I keep thinking about what Steve M. said of Pennsylvania Clinton voters:
I think the white working class has been sold a line of BS in virtually every presidential election since 1968: I’m just like you. Maybe they believe it every four years, or maybe they’re just flattered that rich, privileged guys would pretend to want to be just like them. But they generally buy one rich, privileged guy’s act, even if that guy is, say, a successful Hollywood actor or an old-money Connecticut preppie.
This year, one guy just can’t pretend to be just like them. He looks in the mirror and he knows that, so he rarely tries. And a lot of them react to that. Maybe it’s not that they don’t like the color of his skin; maybe it’s just that he can’t possibly convincingly sell them the BS they want to have sold to them. (The rich, privileged woman, on the other hand, can.)
So, yes, there’s a barrier there, and it’s racial. But maybe it’s not truly racist. These people don’t get much out of the political system — the most they get is completely phony imitation. But they want it. It’s a form of flattery.
I’m not interested in splitting hairs over racial and racist. Things are what they are, and choosing a label for them doesn’t always help us understand them better.
The bigger question is, why do white working-class, less-educated voters screw themselves by falling for this act election after election? You’d think after the George Bush debacle they would have wised up. I guess not.
Amy Chozick and Nick Timiraos write in today’s Wall Street Journal that Senator Clinton won votes by persuading white working-class Pennsylvanians that she is one of them. That she is so not one of them is beside the point; she knows how to act the part.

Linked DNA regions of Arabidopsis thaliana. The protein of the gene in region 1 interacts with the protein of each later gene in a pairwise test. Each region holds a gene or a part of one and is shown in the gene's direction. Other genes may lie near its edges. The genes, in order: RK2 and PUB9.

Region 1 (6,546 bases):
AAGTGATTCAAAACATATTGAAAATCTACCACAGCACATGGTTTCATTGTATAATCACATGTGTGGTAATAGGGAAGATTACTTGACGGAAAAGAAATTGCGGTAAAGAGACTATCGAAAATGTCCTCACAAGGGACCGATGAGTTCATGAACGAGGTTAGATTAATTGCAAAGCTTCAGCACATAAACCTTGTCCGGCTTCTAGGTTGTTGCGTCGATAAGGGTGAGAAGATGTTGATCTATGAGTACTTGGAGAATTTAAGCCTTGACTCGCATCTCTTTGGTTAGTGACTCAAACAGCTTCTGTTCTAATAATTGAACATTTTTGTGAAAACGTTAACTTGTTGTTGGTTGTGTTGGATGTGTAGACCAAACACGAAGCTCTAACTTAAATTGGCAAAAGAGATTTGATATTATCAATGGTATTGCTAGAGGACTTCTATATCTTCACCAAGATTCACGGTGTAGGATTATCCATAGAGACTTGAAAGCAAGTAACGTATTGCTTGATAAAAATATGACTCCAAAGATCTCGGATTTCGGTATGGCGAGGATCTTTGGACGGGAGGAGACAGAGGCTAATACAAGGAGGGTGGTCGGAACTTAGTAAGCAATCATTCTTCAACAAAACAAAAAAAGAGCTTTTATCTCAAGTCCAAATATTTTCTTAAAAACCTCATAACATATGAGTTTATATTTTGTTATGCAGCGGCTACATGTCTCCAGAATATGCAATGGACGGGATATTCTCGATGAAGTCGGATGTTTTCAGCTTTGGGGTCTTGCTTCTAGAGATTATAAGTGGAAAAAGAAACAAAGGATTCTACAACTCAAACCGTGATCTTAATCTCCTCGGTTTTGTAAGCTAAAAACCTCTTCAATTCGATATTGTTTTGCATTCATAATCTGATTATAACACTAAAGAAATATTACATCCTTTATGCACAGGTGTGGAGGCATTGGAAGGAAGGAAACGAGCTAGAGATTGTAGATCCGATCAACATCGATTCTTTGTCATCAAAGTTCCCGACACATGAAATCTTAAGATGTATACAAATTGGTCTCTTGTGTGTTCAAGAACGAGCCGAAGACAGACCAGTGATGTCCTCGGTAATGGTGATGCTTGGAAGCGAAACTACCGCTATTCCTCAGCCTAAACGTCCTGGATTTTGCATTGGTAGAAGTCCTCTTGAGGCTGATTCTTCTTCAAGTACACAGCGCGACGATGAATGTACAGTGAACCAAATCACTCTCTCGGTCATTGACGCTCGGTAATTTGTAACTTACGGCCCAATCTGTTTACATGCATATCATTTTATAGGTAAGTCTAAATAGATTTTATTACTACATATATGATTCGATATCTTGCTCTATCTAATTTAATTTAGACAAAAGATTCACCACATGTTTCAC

For some time my allegory for Senator Clinton has been Lucy holding the football for Charlie Brown. I voted to send her to the U.S. Senate in 2000 with great enthusiasm. Her win that year was one of the few bright points in an otherwise dreary election. She didn’t accomplish much, to tell the truth, but I was willing to give her the benefit of many doubts until the October 2002 vote that allowed Dubya to invade Iraq. That and her subsequent support for the war — and the fact that for a long time her efforts to cover Bush’s ass were surpassed only by Joe Lieberman’s — killed my enthusiasm for kicking the bleeping football.
Still, plenty of people, including people I had thought to be clear-eyed about politics, are lined up for another kick.
If she succeeds in becoming president, you know what difference she will make in the lives of white working-class voters? Is there a word for a measurement just below squat? As a TPM diarist, Dan K, wrote,
The best Clinton will be able to accomplish in office, then, through her customary secretive, insider-based, power-broker approach, is another set of very middle of the road, incremental legislative changes: half a loaf here and there that helps us feel just a little bit good about doing just a little bit, but nothing that really solves any of the huge problems facing the country.
Yet the very voters who most need real change turn out for her, as they have turned out for so many other politicians who somehow persuaded white, working-class voters that the best candidate for the office is the one they most want to have a beer with.
This was not always true. Certainly, presidential candidates since Andy Jackson have trotted out their born-in-a-log-cabin routine to woo voters. But there were limits. Franklin Roosevelt was patrician to the core and never pretended to be otherwise. Nor do I recall that John Kennedy had to prove he had working-class connections, and the working class voted for him, anyway.
For that matter, nobody wanted to have a beer with Richard Nixon. If ever there was a man uncomfortable in his own skin, as the pundits like to say, it was Tricky Dick. Yet he won two presidential elections.
How exactly did we get to the point at which packs of highly paid media and political elite use their positions at the top of the power/communication pyramid to lecture working class folks about Barack Obama’s alleged elitism? And that the only people who notice how bleeped up that is are a few of us bloggers?
Mass media has played a part in this, but you’d think that 50 years into the mass media age people would be a little more sophisticated about media packaging. I guess not.
Elsewhere — See Josh Marshall on how the Pennsylvania primary left us exactly where we were before the Pennsylvania primary; Simon Jenkins on America’s love affair with war; John Cole on Clinton’s “vanity campaign.”